The minimax principle follows because if
[math]\displaystyle{ \lambda(G) = \min_{f\perp G} \frac{(Df,f)}{(f,f)}, }[/math]
then *λ*(*G*) = *λ*_{k} for the linear span of the first *k* − 1 eigenfunctions. For any other (*k* − 1)-dimensional subspace *G*, some *f* in the linear span of the first k eigenvectors must be orthogonal to *G*. Hence *λ*(*G*) ≤ (*Df*,*f*)/(*f*,*f*) ≤ *λ*_{k}.

### Wronskian as a Fredholm determinant

For simplicity, suppose that *m* ≤ *q*(*x*) ≤ *M* on [0, *π*] with Dirichlet boundary conditions. The minimax principle shows that
[math]\displaystyle{ n^2 + m \le \lambda_n(D) \le n^2 + M. }[/math]

It follows that the resolvent (*D* − *λ*)^{−1} is a trace-class operator whenever λ is not an eigenvalue of *D* and hence that the Fredholm determinant det I − *μ*(*D* − *λ*)^{−1} is defined.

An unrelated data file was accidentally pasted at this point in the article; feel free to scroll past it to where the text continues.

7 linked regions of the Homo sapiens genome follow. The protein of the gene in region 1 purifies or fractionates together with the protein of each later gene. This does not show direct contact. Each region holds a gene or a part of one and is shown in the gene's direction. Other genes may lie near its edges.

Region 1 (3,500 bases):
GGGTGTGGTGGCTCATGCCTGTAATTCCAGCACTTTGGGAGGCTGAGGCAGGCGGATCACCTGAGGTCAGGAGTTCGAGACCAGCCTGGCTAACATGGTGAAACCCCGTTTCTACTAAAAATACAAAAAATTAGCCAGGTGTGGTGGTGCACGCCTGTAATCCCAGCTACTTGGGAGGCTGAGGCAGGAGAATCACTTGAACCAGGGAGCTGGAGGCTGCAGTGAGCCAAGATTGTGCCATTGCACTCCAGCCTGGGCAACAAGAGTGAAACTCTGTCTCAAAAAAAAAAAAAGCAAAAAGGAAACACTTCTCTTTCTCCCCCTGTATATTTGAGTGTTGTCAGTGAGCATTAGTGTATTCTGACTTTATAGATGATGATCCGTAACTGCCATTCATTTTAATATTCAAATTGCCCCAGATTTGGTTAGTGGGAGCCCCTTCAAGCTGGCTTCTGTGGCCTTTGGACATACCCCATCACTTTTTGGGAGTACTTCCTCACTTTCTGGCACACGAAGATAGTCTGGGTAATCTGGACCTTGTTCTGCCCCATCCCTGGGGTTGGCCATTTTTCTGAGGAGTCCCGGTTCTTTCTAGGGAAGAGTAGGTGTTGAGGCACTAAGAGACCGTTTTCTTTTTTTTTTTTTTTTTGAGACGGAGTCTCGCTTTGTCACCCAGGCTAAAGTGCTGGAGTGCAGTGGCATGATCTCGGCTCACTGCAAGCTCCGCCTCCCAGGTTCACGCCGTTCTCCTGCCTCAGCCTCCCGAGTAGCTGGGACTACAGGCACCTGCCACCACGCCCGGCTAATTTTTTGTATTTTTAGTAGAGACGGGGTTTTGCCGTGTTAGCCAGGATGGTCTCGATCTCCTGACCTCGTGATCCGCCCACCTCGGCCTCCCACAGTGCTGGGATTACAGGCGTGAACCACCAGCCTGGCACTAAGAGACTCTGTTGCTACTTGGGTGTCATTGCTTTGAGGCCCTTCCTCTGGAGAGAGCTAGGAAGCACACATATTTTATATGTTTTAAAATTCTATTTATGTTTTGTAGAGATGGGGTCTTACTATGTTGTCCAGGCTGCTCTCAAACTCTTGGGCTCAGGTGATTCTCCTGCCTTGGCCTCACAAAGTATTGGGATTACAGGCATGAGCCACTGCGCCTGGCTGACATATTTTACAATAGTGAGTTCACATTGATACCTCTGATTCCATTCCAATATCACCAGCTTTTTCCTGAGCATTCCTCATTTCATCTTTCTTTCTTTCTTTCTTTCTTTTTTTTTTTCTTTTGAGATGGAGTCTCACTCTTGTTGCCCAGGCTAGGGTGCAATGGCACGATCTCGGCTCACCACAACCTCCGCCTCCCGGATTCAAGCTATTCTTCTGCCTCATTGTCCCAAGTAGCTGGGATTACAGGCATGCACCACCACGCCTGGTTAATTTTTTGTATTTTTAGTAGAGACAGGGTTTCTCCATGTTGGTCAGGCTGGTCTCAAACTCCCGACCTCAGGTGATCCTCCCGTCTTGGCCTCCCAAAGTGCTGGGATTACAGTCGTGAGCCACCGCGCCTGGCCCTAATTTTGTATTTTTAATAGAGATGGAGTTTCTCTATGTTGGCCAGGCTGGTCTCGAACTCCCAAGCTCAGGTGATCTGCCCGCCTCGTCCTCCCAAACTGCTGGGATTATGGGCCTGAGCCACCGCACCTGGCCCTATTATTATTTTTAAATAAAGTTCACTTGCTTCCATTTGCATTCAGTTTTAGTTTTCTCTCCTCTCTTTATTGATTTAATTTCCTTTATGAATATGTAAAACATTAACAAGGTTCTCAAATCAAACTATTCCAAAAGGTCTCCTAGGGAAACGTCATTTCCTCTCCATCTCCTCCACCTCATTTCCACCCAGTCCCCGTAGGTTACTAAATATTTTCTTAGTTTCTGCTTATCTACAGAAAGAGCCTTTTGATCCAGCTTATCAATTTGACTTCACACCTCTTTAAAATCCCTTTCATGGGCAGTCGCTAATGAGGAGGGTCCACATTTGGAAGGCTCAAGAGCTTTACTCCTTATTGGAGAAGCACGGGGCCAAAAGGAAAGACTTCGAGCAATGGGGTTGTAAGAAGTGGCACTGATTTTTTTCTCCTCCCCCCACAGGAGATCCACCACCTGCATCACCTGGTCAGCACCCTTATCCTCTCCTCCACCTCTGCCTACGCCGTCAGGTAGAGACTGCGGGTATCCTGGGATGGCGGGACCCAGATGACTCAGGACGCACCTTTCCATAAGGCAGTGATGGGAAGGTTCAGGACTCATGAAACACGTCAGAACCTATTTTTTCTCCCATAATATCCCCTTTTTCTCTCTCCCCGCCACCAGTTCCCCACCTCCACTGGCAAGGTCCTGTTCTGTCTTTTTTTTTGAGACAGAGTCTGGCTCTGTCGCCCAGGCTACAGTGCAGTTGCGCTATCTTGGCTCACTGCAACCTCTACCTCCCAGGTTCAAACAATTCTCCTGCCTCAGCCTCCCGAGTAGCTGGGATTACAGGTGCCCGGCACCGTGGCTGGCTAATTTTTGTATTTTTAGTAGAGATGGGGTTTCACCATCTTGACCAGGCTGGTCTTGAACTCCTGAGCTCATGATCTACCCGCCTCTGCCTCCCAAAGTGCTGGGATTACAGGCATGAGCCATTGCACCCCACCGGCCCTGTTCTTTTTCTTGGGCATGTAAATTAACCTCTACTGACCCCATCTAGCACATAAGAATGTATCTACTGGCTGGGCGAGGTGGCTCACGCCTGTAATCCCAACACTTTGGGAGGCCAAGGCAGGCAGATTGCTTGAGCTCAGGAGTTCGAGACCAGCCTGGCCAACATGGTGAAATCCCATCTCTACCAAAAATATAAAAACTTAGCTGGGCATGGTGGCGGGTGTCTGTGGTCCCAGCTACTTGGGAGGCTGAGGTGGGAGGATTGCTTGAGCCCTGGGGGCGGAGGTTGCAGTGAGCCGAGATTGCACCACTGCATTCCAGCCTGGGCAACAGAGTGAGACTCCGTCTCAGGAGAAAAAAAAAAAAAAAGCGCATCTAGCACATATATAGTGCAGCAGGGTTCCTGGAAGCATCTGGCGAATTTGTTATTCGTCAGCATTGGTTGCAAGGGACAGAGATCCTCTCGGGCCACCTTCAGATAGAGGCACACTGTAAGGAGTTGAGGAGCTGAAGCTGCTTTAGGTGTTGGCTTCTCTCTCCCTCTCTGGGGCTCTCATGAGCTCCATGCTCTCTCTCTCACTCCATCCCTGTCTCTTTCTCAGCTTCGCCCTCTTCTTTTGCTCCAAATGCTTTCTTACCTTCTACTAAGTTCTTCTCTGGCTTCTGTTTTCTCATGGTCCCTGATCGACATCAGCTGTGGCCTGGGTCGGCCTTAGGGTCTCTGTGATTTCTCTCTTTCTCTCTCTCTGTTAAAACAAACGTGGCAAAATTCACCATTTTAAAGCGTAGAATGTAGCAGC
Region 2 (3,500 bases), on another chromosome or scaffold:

The Dirichlet boundary conditions imply that [math]\displaystyle{ \omega(\lambda) = \phi_\lambda(b). }[/math]

Using Picard iteration, Titchmarsh showed that *φ*_{λ}(*b*), and hence *ω*(*λ*), is an entire function of finite order 1/2:
[math]\displaystyle{ \omega(\lambda) = \mathcal O\left(e^{\sqrt{|\lambda|}}\right) }[/math]

At a zero *μ* of *ω*(*λ*), *φ*_{μ}(*b*) = 0. Moreover,
[math]\displaystyle{ \psi(x)=\partial_\lambda \varphi_\lambda(x)|_{\lambda=\mu} }[/math]
satisfies (*D* − *μ*)*ψ* = *φ*_{μ}. Thus
[math]\displaystyle{ \omega(\lambda) = (\lambda - \mu) \psi(b) + \mathcal O( (\lambda - \mu)^2) }[/math]

This implies that^{[4]}

For otherwise *ψ*(*b*) = 0, so that *ψ* would have to lie in *H*_{0}. But then
[math]\displaystyle{ (\phi_\mu, \phi_\mu) = ((D - \mu)\psi, \phi_\mu) = (\psi, (D - \mu) \phi_\mu) = 0, }[/math]
a contradiction.

On the other hand, the distribution of the zeros of the entire function ω(λ) is already known from the minimax principle.

By the Hadamard factorization theorem, it follows that^{[5]}
[math]\displaystyle{ \omega(\lambda) = C \prod (1 -\lambda/\lambda_n), }[/math]
for some non-zero constant *C*.